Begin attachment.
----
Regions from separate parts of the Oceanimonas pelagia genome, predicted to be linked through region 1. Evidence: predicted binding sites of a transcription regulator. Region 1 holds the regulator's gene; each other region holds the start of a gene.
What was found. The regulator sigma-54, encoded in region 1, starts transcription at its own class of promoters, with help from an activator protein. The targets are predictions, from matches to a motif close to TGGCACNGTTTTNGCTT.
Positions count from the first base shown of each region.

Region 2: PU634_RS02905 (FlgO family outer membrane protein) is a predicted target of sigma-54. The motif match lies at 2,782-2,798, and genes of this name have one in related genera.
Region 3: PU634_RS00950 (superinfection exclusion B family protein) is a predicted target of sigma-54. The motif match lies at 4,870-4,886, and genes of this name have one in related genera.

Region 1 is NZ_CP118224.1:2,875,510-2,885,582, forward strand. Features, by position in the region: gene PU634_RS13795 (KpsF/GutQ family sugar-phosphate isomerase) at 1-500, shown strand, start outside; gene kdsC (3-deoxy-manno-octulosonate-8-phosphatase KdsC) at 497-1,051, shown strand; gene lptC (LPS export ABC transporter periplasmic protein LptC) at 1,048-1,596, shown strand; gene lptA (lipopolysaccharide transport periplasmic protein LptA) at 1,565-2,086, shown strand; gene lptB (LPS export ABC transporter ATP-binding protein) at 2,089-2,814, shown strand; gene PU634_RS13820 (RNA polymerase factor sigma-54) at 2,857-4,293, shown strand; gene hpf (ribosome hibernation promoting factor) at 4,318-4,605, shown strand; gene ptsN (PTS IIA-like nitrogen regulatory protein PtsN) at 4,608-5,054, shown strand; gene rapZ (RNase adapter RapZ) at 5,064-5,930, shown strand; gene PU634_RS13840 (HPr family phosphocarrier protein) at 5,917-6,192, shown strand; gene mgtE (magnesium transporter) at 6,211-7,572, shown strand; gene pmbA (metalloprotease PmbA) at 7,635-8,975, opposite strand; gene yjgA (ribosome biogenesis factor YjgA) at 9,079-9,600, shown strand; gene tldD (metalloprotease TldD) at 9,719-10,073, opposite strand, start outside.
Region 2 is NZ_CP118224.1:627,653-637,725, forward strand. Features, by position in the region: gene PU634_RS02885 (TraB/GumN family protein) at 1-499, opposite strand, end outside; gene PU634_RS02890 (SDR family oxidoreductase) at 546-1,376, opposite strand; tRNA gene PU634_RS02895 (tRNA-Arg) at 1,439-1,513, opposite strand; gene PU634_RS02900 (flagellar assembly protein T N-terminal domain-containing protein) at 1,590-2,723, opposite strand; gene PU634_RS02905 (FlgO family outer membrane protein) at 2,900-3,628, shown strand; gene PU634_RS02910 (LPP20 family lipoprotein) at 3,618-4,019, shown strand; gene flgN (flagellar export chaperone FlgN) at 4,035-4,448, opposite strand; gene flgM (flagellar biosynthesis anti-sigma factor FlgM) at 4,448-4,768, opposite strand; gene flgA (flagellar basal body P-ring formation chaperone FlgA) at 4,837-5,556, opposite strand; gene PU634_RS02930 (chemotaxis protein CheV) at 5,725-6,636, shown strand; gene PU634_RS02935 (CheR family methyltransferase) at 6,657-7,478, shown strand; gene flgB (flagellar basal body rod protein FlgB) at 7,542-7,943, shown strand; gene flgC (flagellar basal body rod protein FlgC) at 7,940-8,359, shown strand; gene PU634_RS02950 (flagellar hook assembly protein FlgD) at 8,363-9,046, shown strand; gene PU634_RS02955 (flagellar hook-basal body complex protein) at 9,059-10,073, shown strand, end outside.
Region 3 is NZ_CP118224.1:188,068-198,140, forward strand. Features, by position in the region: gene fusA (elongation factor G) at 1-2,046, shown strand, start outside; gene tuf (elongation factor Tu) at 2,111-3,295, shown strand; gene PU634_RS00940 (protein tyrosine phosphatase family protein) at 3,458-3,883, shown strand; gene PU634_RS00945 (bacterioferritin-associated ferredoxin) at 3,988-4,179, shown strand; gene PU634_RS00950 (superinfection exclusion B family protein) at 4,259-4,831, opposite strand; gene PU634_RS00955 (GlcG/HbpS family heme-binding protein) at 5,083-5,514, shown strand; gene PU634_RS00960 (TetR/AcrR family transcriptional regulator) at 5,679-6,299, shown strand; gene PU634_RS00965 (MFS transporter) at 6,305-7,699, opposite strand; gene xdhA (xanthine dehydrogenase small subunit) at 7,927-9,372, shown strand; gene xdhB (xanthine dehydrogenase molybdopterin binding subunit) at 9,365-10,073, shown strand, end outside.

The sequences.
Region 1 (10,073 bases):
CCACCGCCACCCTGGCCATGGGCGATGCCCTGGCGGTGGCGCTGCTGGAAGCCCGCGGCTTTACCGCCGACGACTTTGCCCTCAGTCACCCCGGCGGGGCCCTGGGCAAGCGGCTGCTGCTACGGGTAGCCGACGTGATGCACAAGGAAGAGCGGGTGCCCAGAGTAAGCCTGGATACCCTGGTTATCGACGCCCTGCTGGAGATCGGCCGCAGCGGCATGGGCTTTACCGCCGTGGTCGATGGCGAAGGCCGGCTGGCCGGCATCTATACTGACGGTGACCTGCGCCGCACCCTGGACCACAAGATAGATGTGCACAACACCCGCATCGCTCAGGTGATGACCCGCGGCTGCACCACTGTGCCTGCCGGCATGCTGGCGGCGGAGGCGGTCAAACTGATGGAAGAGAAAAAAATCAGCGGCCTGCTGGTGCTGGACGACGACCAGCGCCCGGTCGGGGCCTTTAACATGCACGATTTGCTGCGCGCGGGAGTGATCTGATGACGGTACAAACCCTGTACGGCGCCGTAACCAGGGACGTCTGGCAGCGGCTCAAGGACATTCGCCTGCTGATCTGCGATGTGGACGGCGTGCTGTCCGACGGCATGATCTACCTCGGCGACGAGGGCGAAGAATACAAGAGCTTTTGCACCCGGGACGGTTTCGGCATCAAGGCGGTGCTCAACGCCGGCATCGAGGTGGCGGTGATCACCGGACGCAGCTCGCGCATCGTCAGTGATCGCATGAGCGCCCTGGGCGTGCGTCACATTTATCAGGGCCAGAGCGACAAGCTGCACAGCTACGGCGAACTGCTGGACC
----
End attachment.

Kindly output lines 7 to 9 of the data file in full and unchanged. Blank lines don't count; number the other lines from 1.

Region 2 is NZ_CP118224.1:627,653-637,725, forward strand. Features, by position in the region: gene PU634_RS02885 (TraB/GumN family protein) at 1-499, opposite strand, end outside; gene PU634_RS02890 (SDR family oxidoreductase) at 546-1,376, opposite strand; tRNA gene PU634_RS02895 (tRNA-Arg) at 1,439-1,513, opposite strand; gene PU634_RS02900 (flagellar assembly protein T N-terminal domain-containing protein) at 1,590-2,723, opposite strand; gene PU634_RS02905 (FlgO family outer membrane protein) at 2,900-3,628, shown strand; gene PU634_RS02910 (LPP20 family lipoprotein) at 3,618-4,019, shown strand; gene flgN (flagellar export chaperone FlgN) at 4,035-4,448, opposite strand; gene flgM (flagellar biosynthesis anti-sigma factor FlgM) at 4,448-4,768, opposite strand; gene flgA (flagellar basal body P-ring formation chaperone FlgA) at 4,837-5,556, opposite strand; gene PU634_RS02930 (chemotaxis protein CheV) at 5,725-6,636, shown strand; gene PU634_RS02935 (CheR family methyltransferase) at 6,657-7,478, shown strand; gene flgB (flagellar basal body rod protein FlgB) at 7,542-7,943, shown strand; gene flgC (flagellar basal body rod protein FlgC) at 7,940-8,359, shown strand; gene PU634_RS02950 (flagellar hook assembly protein FlgD) at 8,363-9,046, shown strand; gene PU634_RS02955 (flagellar hook-basal body complex protein) at 9,059-10,073, shown strand, end outside.
Region 3 is NZ_CP118224.1:188,068-198,140, forward strand. Features, by position in the region: gene fusA (elongation factor G) at 1-2,046, shown strand, start outside; gene tuf (elongation factor Tu) at 2,111-3,295, shown strand; gene PU634_RS00940 (protein tyrosine phosphatase family protein) at 3,458-3,883, shown strand; gene PU634_RS00945 (bacterioferritin-associated ferredoxin) at 3,988-4,179, shown strand; gene PU634_RS00950 (superinfection exclusion B family protein) at 4,259-4,831, opposite strand; gene PU634_RS00955 (GlcG/HbpS family heme-binding protein) at 5,083-5,514, shown strand; gene PU634_RS00960 (TetR/AcrR family transcriptional regulator) at 5,679-6,299, shown strand; gene PU634_RS00965 (MFS transporter) at 6,305-7,699, opposite strand; gene xdhA (xanthine dehydrogenase small subunit) at 7,927-9,372, shown strand; gene xdhB (xanthine dehydrogenase molybdopterin binding subunit) at 9,365-10,073, shown strand, end outside.

The sequences.